* I and a couple of friends have had the Hopnog. It lives up to its name... LOTS of hops. It's pretty damn good, though. People who like hoppy beers said that it was, to quote "fucking delicious". So there's that. I'd give it a 7 of 10. I like the vaguely citrus-y flavor, and the hops do kick it, but it's a little on the thick side for my taste.

* We made a Red Ale after the Hopnog, and I've also had that (as have all family members and several friends). Among the lighter beer drinkers, this one was extremely popular. When we were making it, we added an extra half cup of brown sugar, which gave the ale a nice caramelized aftertaste. One of my friends decreed this "the best beer he's ever had" (full disclosure: he's 22 and has generally to this point in his life subsisted on Michelob Golden Light). I'd give this one an 8. It's not particularly bitey, hop-wise (my brother suggested as much, but he was mocked for the rest of the week as hating smooth things), but tt certainly is smooth, and at 5.7% ABV, it's got a bit of potency. The brown sugar really made this one. I can't imagine this one being half as good without that aftertaste.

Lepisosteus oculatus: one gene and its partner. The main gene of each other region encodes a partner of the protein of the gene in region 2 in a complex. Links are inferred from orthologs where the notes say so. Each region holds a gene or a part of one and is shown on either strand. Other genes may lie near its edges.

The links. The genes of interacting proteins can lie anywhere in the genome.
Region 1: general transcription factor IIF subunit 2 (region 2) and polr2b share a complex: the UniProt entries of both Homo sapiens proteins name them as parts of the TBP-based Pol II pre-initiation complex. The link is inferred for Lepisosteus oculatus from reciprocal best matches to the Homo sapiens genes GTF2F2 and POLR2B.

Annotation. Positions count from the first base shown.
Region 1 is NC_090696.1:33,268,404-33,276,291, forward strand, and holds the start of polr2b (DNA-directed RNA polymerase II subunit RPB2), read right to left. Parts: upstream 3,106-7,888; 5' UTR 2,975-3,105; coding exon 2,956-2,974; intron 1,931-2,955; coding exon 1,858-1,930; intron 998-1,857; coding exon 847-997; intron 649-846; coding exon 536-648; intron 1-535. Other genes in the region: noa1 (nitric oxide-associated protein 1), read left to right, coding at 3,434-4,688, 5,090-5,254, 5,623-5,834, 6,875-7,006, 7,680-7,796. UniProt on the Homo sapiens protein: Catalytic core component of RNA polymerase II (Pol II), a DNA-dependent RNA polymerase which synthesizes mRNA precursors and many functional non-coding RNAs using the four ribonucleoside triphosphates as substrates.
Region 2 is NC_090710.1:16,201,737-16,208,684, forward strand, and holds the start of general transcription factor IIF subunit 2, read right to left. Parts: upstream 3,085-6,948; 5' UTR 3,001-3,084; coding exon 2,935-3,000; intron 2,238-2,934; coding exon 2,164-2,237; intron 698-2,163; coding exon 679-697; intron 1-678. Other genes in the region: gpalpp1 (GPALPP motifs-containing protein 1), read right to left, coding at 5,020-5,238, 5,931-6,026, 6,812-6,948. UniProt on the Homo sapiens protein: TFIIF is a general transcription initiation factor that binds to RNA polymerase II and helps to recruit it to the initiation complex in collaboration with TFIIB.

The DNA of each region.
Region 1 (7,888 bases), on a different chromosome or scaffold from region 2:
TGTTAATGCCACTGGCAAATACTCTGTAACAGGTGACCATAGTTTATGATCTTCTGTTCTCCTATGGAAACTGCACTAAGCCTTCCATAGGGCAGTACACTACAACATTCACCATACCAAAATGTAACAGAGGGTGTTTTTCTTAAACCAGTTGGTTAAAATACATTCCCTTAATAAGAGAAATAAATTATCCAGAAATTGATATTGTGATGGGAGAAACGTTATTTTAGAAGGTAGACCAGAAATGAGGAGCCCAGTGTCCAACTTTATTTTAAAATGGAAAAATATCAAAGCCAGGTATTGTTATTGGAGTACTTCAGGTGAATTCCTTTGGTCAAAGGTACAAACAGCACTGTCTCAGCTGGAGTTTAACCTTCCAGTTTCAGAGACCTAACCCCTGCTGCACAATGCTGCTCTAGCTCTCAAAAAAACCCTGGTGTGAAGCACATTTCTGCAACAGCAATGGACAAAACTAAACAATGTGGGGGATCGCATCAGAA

* I just put a batch of Wisconsin Spring Porter in the fermenter. We used sap instead of water as the base, as per the recipe. I'm interested to see how this one turns out. It looks dark. I'm actually going to try racking this one this weekend, to try and cut down on a bit of the sediment.

* This is a terrible time to be on a diet. A terrible time.

Spookymilk Survivor VIII: Meeting of the Mimes

Sorry it took me a while to post this (to say nothing of the Pixies concert review that I'm about 60% sure will end up staying a half-written notepad document on my hard drive), life has been busy lately. At least I'm still being a bit more prolific than 2010.

This week's challenge was the old "Meeting of the Mimes" standard - two characters face off, neither of them speaks, one ends up in a clearly better position at the expense of the other.